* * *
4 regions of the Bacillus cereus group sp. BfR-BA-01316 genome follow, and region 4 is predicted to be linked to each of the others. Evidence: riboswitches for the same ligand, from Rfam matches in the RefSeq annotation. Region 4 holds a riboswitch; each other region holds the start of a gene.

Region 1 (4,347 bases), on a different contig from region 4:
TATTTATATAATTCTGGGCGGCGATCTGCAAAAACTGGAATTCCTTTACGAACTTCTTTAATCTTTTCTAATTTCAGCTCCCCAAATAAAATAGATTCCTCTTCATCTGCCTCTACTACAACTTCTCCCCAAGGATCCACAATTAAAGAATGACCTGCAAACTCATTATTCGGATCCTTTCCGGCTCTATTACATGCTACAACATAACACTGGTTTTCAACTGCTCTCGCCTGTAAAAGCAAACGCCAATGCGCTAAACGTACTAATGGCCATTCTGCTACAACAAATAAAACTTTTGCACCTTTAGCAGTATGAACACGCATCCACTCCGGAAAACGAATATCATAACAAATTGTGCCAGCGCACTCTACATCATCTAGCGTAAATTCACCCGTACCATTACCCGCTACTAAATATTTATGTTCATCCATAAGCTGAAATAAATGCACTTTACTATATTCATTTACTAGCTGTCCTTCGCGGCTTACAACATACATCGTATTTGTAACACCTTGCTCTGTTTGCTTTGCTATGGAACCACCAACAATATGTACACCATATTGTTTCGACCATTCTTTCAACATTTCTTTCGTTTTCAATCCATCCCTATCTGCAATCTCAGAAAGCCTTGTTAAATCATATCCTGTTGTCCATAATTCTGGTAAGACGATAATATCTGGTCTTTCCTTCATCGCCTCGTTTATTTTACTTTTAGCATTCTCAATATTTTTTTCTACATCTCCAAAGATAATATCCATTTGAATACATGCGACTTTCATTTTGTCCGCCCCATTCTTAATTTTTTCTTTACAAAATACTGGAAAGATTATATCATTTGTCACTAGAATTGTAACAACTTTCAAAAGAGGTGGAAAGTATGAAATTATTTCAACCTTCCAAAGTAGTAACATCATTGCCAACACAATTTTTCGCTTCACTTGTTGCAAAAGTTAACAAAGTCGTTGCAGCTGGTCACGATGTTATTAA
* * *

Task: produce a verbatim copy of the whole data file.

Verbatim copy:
4 regions of the Bacillus cereus group sp. BfR-BA-01316 genome follow, and region 4 is predicted to be linked to each of the others. Evidence: riboswitches for the same ligand, from Rfam matches in the RefSeq annotation. Region 4 holds a riboswitch; each other region holds the start of a gene.

Region 1 (4,347 bases), on a different contig from region 4:
TATTTATATAATTCTGGGCGGCGATCTGCAAAAACTGGAATTCCTTTACGAACTTCTTTAATCTTTTCTAATTTCAGCTCCCCAAATAAAATAGATTCCTCTTCATCTGCCTCTACTACAACTTCTCCCCAAGGATCCACAATTAAAGAATGACCTGCAAACTCATTATTCGGATCCTTTCCGGCTCTATTACATGCTACAACATAACACTGGTTTTCAACTGCTCTCGCCTGTAAAAGCAAACGCCAATGCGCTAAACGTACTAATGGCCATTCTGCTACAACAAATAAAACTTTTGCACCTTTAGCAGTATGAACACGCATCCACTCCGGAAAACGAATATCATAACAAATTGTGCCAGCGCACTCTACATCATCTAGCGTAAATTCACCCGTACCATTACCCGCTACTAAATATTTATGTTCATCCATAAGCTGAAATAAATGCACTTTACTATATTCATTTACTAGCTGTCCTTCGCGGCTTACAACATACATCGTATTTGTAACACCTTGCTCTGTTTGCTTTGCTATGGAACCACCAACAATATGTACACCATATTGTTTCGACCATTCTTTCAACATTTCTTTCGTTTTCAATCCATCCCTATCTGCAATCTCAGAAAGCCTTGTTAAATCATATCCTGTTGTCCATAATTCTGGTAAGACGATAATATCTGGTCTTTCCTTCATCGCCTCGTTTATTTTACTTTTAGCATTCTCAATATTTTTTTCTACATCTCCAAAGATAATATCCATTTGAATACATGCGACTTTCATTTTGTCCGCCCCATTCTTAATTTTTTCTTTACAAAATACTGGAAAGATTATATCATTTGTCACTAGAATTGTAACAACTTTCAAAAGAGGTGGAAAGTATGAAATTATTTCAACCTTCCAAAGTAGTAACATCATTGCCAACACAATTTTTCGCTTCACTTGTTGCAAAAGTTAACAAAGTCGTTGCAGCTGGTCACGATGTTATTAA